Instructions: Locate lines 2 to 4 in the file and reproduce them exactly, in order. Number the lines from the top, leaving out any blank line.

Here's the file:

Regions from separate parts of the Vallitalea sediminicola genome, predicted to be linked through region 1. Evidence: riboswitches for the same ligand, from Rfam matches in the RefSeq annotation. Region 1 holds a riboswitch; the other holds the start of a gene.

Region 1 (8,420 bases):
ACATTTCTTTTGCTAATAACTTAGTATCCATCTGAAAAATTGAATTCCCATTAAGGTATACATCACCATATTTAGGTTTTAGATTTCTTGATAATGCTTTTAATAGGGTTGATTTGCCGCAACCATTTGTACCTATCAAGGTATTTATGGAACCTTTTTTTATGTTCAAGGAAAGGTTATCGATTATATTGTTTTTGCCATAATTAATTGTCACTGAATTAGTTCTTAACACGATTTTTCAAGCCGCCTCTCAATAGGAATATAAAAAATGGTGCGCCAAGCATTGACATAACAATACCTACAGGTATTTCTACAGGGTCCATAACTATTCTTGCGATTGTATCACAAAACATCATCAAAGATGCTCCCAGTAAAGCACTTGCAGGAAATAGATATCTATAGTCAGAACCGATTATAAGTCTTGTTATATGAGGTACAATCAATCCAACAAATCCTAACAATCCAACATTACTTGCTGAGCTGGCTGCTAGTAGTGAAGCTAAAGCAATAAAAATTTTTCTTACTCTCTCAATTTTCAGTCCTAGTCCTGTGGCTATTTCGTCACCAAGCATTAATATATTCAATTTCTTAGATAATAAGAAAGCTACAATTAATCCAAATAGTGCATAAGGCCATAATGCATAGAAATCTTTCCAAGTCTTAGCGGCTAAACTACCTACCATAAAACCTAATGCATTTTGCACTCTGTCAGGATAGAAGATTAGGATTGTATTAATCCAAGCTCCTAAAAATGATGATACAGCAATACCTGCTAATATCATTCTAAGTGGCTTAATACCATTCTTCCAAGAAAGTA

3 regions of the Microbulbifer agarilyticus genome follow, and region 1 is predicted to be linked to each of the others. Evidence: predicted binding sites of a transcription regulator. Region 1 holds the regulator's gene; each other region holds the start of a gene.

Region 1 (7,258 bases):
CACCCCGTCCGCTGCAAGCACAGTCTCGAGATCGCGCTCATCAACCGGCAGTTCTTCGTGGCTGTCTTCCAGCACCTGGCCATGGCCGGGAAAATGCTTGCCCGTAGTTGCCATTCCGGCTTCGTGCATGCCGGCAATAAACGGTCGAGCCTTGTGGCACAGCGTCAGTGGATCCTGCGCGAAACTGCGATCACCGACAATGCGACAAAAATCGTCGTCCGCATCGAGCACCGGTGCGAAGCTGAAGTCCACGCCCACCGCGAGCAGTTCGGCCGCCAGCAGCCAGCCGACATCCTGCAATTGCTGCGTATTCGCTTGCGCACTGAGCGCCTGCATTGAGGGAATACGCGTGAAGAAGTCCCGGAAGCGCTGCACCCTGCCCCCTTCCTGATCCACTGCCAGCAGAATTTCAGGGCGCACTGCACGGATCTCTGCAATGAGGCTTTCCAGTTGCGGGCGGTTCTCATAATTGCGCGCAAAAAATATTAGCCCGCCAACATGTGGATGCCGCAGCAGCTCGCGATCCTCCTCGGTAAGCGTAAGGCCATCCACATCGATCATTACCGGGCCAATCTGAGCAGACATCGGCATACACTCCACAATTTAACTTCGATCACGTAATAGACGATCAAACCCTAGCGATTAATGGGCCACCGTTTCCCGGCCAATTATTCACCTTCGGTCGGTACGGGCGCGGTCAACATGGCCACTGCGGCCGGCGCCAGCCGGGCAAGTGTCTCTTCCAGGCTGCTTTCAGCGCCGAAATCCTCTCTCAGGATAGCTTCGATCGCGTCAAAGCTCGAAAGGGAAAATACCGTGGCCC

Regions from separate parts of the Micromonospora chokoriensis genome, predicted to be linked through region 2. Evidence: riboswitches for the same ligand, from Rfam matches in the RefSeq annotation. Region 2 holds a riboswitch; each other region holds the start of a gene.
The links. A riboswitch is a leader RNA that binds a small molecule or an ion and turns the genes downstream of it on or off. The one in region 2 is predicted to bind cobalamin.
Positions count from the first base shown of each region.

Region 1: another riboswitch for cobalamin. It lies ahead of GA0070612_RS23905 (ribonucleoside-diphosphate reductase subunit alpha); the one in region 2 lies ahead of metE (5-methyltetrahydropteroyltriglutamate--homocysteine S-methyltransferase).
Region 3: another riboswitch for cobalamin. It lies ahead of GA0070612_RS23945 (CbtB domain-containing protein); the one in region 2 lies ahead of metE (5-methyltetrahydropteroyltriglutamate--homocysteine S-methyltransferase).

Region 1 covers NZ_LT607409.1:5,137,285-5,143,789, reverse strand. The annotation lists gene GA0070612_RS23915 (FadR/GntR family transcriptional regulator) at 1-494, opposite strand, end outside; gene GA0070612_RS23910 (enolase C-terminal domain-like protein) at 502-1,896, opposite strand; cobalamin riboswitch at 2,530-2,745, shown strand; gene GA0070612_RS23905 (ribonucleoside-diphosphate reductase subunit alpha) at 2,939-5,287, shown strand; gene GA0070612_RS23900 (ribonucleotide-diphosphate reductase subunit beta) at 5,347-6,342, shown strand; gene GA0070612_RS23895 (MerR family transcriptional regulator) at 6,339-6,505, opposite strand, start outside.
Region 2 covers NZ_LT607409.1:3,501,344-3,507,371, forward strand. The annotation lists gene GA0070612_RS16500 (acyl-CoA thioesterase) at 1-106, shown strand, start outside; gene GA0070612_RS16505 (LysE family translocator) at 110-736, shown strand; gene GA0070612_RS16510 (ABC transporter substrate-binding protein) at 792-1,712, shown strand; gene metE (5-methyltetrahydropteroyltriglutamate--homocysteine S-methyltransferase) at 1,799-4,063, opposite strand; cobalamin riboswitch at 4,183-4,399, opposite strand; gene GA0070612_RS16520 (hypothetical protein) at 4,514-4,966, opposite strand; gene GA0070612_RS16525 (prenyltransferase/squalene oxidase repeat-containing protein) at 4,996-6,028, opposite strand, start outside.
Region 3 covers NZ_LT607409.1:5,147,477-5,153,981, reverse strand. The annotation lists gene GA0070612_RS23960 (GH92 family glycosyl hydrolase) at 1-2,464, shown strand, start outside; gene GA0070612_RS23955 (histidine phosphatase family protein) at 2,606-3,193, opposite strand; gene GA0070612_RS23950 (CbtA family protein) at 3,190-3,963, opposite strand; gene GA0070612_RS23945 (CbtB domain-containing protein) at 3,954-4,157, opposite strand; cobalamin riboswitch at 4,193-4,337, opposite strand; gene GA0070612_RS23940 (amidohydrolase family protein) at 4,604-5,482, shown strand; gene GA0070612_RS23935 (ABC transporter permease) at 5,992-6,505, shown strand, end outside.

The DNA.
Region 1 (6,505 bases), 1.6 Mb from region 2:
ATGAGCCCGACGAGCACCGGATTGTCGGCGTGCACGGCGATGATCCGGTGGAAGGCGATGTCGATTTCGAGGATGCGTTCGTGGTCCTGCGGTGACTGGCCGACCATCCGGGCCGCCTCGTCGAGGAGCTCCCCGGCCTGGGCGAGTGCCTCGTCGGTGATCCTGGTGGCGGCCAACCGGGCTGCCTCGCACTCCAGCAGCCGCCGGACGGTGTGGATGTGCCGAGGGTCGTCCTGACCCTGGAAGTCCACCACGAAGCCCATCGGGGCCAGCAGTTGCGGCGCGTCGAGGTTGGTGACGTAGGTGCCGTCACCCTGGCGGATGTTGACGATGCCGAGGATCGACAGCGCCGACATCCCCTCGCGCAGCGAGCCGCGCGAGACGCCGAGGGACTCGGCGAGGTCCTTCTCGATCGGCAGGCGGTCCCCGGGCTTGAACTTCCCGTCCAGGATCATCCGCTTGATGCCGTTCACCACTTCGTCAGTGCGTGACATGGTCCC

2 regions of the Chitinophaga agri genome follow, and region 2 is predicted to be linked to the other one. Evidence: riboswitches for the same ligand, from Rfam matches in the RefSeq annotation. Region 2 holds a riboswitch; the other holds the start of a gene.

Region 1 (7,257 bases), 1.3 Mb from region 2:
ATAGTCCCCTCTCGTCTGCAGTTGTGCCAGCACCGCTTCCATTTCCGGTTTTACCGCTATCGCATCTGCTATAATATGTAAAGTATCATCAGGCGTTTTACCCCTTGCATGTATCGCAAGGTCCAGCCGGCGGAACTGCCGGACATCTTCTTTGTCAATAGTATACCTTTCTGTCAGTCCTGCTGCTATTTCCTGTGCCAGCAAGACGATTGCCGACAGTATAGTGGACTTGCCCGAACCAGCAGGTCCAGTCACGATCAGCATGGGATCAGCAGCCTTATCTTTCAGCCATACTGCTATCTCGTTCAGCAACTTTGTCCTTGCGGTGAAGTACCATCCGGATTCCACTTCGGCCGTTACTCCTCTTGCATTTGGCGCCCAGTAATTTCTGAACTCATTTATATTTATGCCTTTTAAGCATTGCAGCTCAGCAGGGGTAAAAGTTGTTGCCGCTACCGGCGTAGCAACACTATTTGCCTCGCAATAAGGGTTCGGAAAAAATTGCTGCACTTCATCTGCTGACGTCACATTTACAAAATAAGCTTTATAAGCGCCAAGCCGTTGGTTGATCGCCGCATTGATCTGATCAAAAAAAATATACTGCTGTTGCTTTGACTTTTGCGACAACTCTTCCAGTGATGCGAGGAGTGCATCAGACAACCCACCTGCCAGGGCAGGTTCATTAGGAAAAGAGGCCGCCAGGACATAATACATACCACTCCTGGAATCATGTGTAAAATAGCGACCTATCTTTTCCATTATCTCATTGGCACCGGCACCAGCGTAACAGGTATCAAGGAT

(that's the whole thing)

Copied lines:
Region 1 (8,420 bases):
ACATTTCTTTTGCTAATAACTTAGTATCCATCTGAAAAATTGAATTCCCATTAAGGTATACATCACCATATTTAGGTTTTAGATTTCTTGATAATGCTTTTAATAGGGTTGATTTGCCGCAACCATTTGTACCTATCAAGGTATTTATGGAACCTTTTTTTATGTTCAAGGAAAGGTTATCGATTATATTGTTTTTGCCATAATTAATTGTCACTGAATTAGTTCTTAACACGATTTTTCAAGCCGCCTCTCAATAGGAATATAAAAAATGGTGCGCCAAGCATTGACATAACAATACCTACAGGTATTTCTACAGGGTCCATAACTATTCTTGCGATTGTATCACAAAACATCATCAAAGATGCTCCCAGTAAAGCACTTGCAGGAAATAGATATCTATAGTCAGAACCGATTATAAGTCTTGTTATATGAGGTACAATCAATCCAACAAATCCTAACAATCCAACATTACTTGCTGAGCTGGCTGCTAGTAGTGAAGCTAAAGCAATAAAAATTTTTCTTACTCTCTCAATTTTCAGTCCTAGTCCTGTGGCTATTTCGTCACCAAGCATTAATATATTCAATTTCTTAGATAATAAGAAAGCTACAATTAATCCAAATAGTGCATAAGGCCATAATGCATAGAAATCTTTCCAAGTCTTAGCGGCTAAACTACCTACCATAAAACCTAATGCATTTTGCACTCTGTCAGGATAGAAGATTAGGATTGTATTAATCCAAGCTCCTAAAAATGATGATACAGCAATACCTGCTAATATCATTCTAAGTGGCTTAATACCATTCTTCCAAGAAAGTA

3 regions of the Microbulbifer agarilyticus genome follow, and region 1 is predicted to be linked to each of the others. Evidence: predicted binding sites of a transcription regulator. Region 1 holds the regulator's gene; each other region holds the start of a gene.